Timothy E. Harden’s Answers

Timothy E. Harden

Southfield Tax Lawyer.

Contributor Level 3
  1. I would like to place my 2nd home in Michigan state into an estate. I would like to protect from future creditors.

    Answered over 1 year ago.

    1. Timothy E. Harden
    2. Joseph Michael Pankowski Jr
    3. Lynnmarie A. Johnson
    4. Kenneth V. Zichi
    5. Donald B. Lawrence Jr.
    6. ···
    6 lawyer answers

    As far as reading up, I would say google "asset protection planning." That is the term for what you are trying to do. It's doubtful whether a trust is the way to go with real property in Michigan though. An LLC might be a better option, depending on your situation. Feel free to give me a call if you would like to discuss it further.

    8 lawyers agreed with this answer

  2. Do I have to file an estate tax form?

    Answered over 1 year ago.

    1. Henry Daniel Lively
    2. David Majors
    3. Timothy E. Harden
    4. Ronald J Cappuccio
    4 lawyer answers

    My colleagues have answered the federal question, so I thought I would address the Michigan aspect. There is not a Michigan estate tax or inheritance tax currently, so you do not have a filing requirement in Michigan either.

    3 lawyers agreed with this answer

  3. Federal Estate Tax Return (706)

    Answered over 1 year ago.

    1. Dara J. Goldsmith
    2. Henry Daniel Lively
    3. Ronald J Cappuccio
    4. Timothy E. Harden
    4 lawyer answers

    I agree with my colleagues that it is the stock of the corporation that would be reported, not the assets. Of course, the value of the assets would have an impact on the value of the stock. I also agree that you should talk to an attorney in more detail about whether you even need to file the 706. Finally, if you do have to file it, having a professional help you with it would decrease the likelihood that it would be audited.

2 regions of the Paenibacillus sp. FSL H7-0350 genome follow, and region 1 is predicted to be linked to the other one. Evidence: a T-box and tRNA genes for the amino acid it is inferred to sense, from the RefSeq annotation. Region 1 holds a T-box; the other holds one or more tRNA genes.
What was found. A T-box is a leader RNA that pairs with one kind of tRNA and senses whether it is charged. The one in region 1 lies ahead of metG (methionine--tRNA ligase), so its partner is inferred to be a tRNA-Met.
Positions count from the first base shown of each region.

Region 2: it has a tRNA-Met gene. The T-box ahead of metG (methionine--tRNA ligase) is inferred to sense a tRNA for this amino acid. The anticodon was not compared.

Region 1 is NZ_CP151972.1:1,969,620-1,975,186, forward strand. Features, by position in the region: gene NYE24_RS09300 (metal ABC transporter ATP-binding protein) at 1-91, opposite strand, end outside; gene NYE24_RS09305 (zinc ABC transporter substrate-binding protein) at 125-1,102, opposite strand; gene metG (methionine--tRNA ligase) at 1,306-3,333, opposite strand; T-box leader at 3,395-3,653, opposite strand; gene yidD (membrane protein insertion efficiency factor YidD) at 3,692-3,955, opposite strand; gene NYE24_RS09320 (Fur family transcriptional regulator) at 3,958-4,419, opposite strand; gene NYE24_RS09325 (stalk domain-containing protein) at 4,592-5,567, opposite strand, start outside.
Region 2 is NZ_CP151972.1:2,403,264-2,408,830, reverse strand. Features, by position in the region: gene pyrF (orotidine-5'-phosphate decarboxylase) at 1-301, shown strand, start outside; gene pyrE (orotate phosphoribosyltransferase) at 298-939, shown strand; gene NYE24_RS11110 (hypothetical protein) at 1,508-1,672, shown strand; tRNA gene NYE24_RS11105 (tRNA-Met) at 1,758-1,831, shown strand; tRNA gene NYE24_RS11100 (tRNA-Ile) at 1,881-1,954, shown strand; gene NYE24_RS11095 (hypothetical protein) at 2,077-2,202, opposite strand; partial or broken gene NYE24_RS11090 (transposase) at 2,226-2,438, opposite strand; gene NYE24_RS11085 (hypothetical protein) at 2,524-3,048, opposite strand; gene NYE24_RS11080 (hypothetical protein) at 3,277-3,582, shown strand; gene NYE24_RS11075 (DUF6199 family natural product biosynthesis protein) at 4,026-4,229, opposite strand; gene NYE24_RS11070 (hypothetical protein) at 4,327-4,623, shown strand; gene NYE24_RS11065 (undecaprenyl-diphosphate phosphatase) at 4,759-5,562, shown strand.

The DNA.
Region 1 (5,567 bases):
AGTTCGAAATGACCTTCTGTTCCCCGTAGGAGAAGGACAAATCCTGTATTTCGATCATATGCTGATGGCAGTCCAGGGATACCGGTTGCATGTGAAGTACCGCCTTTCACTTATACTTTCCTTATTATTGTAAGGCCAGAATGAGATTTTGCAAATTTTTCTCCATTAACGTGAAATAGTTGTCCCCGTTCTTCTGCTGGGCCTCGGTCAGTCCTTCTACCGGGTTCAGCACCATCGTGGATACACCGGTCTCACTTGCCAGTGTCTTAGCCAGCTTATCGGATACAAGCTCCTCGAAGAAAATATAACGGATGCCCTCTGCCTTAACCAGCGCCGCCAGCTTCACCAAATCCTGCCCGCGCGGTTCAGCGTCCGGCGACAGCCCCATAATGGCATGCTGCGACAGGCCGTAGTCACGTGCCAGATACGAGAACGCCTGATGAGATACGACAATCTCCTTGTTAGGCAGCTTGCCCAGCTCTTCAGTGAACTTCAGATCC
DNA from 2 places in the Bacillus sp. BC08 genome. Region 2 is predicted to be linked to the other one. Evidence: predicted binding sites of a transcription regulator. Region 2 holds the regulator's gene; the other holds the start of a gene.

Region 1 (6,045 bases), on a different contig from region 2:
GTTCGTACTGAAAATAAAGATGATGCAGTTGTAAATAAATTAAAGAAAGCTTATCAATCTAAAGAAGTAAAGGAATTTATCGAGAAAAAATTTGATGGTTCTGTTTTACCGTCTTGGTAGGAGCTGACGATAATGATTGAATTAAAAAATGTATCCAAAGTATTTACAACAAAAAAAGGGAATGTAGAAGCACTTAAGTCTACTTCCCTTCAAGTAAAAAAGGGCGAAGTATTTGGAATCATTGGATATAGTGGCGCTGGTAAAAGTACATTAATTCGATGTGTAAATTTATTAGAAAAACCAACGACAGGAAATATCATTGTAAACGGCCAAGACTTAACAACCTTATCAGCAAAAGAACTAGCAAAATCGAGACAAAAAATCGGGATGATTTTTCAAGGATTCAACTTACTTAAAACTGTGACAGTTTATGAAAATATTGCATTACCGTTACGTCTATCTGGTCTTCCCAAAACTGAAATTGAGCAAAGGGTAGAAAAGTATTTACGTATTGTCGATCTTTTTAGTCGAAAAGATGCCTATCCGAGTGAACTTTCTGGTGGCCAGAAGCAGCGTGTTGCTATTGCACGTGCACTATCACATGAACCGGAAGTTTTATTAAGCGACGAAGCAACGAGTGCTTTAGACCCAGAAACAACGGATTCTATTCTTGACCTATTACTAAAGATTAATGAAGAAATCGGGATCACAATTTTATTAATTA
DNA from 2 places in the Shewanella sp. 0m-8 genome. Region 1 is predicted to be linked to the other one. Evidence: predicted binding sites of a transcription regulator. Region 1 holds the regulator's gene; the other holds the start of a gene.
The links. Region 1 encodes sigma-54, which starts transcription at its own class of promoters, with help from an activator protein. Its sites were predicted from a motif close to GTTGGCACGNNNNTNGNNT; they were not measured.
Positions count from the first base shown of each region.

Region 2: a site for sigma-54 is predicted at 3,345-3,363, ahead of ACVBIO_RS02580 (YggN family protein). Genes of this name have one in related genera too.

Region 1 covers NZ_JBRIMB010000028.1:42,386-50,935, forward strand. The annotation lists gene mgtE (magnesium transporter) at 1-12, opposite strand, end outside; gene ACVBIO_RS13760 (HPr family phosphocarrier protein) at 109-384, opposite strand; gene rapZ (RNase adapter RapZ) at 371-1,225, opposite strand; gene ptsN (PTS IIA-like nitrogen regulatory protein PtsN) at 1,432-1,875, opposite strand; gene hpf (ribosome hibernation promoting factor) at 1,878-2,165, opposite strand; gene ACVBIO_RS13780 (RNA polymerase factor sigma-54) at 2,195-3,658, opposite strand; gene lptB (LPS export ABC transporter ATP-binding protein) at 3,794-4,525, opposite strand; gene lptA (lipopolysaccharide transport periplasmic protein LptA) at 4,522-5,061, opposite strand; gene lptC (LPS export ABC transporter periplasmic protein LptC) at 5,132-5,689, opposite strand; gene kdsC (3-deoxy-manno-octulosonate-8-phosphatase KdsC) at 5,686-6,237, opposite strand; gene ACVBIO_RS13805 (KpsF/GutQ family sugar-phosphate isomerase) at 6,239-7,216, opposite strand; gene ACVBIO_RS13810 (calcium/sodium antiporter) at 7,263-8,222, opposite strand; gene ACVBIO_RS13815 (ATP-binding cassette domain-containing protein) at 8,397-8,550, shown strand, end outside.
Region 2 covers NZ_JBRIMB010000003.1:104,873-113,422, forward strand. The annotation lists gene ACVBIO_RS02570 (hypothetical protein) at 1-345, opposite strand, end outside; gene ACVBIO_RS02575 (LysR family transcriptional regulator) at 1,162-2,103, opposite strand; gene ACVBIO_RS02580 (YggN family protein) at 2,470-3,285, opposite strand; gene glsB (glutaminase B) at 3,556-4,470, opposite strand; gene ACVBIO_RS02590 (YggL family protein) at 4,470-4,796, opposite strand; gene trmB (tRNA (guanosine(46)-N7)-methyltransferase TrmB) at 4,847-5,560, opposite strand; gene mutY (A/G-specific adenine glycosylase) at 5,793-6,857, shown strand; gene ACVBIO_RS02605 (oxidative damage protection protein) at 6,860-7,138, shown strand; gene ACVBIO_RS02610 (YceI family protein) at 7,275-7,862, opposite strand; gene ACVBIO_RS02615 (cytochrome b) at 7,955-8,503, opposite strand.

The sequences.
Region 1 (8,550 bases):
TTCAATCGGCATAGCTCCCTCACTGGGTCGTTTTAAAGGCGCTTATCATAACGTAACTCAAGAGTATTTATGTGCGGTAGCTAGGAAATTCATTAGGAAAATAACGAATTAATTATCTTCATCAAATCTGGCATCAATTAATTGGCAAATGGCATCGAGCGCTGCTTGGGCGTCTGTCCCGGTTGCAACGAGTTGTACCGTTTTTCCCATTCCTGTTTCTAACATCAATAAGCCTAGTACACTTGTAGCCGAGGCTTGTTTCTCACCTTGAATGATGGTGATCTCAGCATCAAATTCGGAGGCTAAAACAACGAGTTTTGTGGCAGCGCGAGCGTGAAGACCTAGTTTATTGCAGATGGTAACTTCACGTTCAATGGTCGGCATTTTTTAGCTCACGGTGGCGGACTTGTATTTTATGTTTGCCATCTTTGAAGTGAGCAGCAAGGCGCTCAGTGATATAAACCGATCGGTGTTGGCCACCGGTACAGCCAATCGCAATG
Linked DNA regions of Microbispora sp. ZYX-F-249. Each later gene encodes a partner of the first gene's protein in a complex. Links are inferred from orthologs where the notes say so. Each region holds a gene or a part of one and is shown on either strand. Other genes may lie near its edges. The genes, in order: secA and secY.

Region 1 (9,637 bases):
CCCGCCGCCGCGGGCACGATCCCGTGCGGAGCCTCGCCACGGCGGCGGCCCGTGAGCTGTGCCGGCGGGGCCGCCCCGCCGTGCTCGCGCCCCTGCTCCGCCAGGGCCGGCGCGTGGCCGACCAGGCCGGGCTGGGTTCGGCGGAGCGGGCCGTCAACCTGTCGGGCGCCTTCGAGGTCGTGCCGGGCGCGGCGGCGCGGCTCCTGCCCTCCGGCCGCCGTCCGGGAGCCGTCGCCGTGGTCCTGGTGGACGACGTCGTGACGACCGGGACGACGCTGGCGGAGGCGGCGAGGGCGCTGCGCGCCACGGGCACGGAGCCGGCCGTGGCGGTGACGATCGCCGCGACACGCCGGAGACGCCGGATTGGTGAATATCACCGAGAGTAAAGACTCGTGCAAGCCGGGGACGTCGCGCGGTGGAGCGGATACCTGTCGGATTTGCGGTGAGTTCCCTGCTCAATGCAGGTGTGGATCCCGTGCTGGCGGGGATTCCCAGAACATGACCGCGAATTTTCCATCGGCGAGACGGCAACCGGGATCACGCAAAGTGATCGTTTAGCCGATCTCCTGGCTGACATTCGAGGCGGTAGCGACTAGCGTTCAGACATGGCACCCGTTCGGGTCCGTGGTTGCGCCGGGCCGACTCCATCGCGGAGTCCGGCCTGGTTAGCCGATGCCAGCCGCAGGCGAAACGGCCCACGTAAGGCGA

3 lawyers agreed with this answer

  4. My divorce attorney mis informed me as to how the taxes would be resolved per a QDRO. Will the IRS grant me a tax adjustment?

    Answered over 1 year ago.

    1. Timothy E. Harden
    2. J. Matthew Catchick Jr.
    3. Alan James Brinkmeier
    4. John David Claudell
    4 lawyer answers

    To answer the IRS side of the question, based on what you have said here, you may qualify for tax relief from the IRS. This would likely be either an Offer in Compromise or Currently Not Collectible status. However, it is a pretty detailed review to see if you actually do qualify, so I would consider meeting with a tax attorney to go over your situation.

    2 lawyers agreed with this answer

  5. Tax examiner has asserted the civil fraud penalty on my tax return , what trouble am I in ?

    Answered over 1 year ago.

    1. Ronald J Cappuccio
    2. Jerome George Quinn Jr.
    3. Scott J. Wittlin
    4. Timothy E. Harden
    4 lawyer answers

    Hello, I agree with the other two answers, to an extent. The "civil" in civil fraud penalty means that it is not a criminal issue, at least right now. However, that does not mean the examiner could not refer you to the criminal division. You really should considering hiring someone to work with you on this, or at least consult with them. This is the kind of thing that could go away with you just paying the penalties, or it could escalate.

    2 lawyers agreed with this answer